Want to buy a home? If so, you should know the golden rule of mortgage lending. The 28/36 rule measures borrowers’ ability to afford their mortgages based on their households’ gross monthly income, monthly housing-related payments, and all other monthly debt payments.
The 28/36 rule states that a household should spend no more than 28% of its gross monthly income on total housing expenses, and no more than 36% on all debt, including housing-related expenses and other recurring debts.
The details of the 28% front-end ratio
Let’s start with the first half of the rule, which is that a household should spend no more than 28% of its gross monthly income on housing expenses. This is called the “front-end ratio.”
Housing expenses are generally summarized as PITI: monthly principal, interest, property taxes, and insurance payments. They also include any housing association or condo fees. The front-end ratio does not include other housing expenses like utility bills or cable TV services.
If a borrower expects to pay $1,100 in monthly principal and interest, plus $300 in property taxes and homeowners insurance payments, the PITI costs would be $1,400 per month. Thus, the household must have gross monthly income (pre-tax income) of at least $5,000 per month ($1,400 / $5,000 = 28%) to qualify on the front-end ratio.
The fine print on the 36% back-end ratio
The second half of the rule is the back-end ratio. This ratio is calculated by dividing all recurring monthly payments on the debt by a household’s gross monthly income. The back-end ratio includes all debt: PITI payments on your mortgage, any homeowners association dues or condo fees, and credit cards, car loans, student loans, and other personal loans. Where applicable, the back-end ratio also includes required monthly child support or alimony payments. A past divorce can come back to haunt a borrower when it comes time to apply for a mortgage.
There is an important detail you should know: Monthly payments are only included in the back-end ratio when they are expected to be paid for the next 10 months or more. For example, a car loan with 12 remaining monthly payments would be included, but a car loan with only nine payments remaining would not be. Paying down your other loans can be a really good way to qualify for a larger mortgage.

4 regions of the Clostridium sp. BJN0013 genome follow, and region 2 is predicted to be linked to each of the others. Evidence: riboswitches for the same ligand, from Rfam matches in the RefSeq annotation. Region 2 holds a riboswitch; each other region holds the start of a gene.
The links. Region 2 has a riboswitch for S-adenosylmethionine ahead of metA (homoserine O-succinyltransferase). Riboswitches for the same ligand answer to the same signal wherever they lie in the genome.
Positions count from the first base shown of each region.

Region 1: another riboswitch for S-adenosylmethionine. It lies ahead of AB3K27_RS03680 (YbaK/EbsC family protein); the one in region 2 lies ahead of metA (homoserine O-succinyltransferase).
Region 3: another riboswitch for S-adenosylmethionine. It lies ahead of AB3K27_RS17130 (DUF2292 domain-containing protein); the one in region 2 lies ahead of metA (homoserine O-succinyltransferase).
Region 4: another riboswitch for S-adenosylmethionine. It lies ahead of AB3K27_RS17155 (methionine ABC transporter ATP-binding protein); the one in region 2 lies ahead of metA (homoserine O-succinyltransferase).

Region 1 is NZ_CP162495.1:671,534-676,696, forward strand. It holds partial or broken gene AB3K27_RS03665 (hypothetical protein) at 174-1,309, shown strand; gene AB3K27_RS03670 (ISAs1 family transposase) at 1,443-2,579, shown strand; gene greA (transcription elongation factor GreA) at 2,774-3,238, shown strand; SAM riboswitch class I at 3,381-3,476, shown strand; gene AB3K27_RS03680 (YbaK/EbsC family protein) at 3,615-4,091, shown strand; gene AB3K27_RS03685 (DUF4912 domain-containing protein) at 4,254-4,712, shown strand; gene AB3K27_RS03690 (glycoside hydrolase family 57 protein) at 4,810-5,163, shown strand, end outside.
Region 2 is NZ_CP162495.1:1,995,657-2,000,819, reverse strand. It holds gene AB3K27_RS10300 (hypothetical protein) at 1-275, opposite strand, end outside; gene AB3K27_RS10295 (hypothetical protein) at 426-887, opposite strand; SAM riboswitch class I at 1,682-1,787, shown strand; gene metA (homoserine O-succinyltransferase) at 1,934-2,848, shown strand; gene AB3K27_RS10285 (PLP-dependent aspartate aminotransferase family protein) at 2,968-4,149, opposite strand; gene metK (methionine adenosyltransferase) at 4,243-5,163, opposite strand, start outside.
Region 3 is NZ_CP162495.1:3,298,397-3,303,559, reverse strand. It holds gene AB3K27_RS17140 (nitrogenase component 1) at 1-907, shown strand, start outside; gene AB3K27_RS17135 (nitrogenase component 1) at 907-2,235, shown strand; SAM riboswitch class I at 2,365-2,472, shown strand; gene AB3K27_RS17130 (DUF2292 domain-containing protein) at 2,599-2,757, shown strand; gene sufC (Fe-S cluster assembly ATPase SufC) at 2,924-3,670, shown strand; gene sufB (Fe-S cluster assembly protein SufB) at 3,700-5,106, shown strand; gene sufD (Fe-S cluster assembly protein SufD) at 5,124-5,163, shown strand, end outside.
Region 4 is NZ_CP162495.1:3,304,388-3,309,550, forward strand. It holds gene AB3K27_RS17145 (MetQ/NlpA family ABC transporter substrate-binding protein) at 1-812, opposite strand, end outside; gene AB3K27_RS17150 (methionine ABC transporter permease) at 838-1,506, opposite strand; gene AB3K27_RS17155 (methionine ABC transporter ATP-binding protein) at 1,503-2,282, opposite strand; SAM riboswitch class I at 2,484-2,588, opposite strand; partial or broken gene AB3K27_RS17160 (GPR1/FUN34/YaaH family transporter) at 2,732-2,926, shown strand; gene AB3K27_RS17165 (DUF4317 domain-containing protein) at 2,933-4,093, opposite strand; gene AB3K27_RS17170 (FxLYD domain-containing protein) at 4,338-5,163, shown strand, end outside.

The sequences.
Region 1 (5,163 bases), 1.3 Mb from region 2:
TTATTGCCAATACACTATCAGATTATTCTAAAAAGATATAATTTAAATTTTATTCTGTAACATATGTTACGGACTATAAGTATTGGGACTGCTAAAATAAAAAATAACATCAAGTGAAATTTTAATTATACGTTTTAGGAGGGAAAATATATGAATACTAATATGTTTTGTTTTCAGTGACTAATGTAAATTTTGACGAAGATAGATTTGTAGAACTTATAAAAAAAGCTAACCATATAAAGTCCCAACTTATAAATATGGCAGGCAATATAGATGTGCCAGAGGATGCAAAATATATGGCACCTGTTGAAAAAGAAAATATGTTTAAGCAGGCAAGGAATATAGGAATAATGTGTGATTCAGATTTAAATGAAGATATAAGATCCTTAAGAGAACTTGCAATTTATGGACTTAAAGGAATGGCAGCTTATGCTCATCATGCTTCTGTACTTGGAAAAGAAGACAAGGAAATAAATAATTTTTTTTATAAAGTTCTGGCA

The borrower with $1,400 in PITI payments might also have a $200 monthly car payment and a $250 student loan payment; back-end monthly debt payments would tally to $1,850 per month. To qualify under the back-end ratio, this borrower would need to earn at least $5,139 ($1,850 / 0.36 = $5,138.88) in gross monthly income.
How to qualify for a larger mortgage
Conventional mortgage underwriting tends to have the most stringent requirements. Buying a home with an FHA (Federal Housing Administration) mortgage generally requires a household to qualify under a 31/43 rule, but this rule can be further relaxed in specific scenarios. Energy-efficient homes can qualify under an expanded 33/45 rule when financed through the FHA, which is much easier to meet than the standard 28/36 rule for conventional loans.
Although some lenders are willing to stretch on terms, these loans are riskier for the borrower and lender alike. Borrowers who can qualify under the 28/36 rule shouldn’t have much difficulty repaying their loans. Stretching too far may make it difficult for homeowners to pay their loans on time, or in full. Homeownership may be the American dream, but anyone who has lost a home to foreclosure will tell you it is an American nightmare.
There are three ways to safely increase the amount you can borrow:
Earn more: While earning more isn’t as easy as pressing a button, it will enable you to buy a more expensive home. A borrower who can reasonably expect to earn more in the near future (a nurse who will soon become a nurse practitioner, for example) might thus qualify for a larger mortgage thanks to a higher income.
Pay down debt: Paying down debt helps your back-end ratio by leaps and bounds. Debt with the highest monthly payments as a percentage of the principal balance (car loans and credit cards, for example) should be prioritized. Consider applying for a mortgage once you have fewer than 10 months of payments remaining on a car or student loan.
Make a larger down payment: How much you borrow has a greater impact on your front- and back-end ratios than how much the home costs. Waiting a year to save more will help you qualify for a larger mortgage.
Of these three methods, the best way to qualify for a mortgage on a more expensive home is to pay down your existing debt. Consider this: A borrower with a $300 monthly car payment would need to earn $833 more than a borrower who does not have a car payment in order to qualify for the exact same mortgage amount. It seems silly — $833 in pre-tax income easily covers a $300 car payment, and then some — but it’s an illustration of just how punishing the math of mortgage underwriting can be to indebted borrowers.
The bottom line: The best way to qualify for a mortgage is to follow the basics of good personal finance: Save more, spend less, and pay off your consumer debt before applying. People who do these three things should sail through the underwriting process and get a mortgage on affordable terms.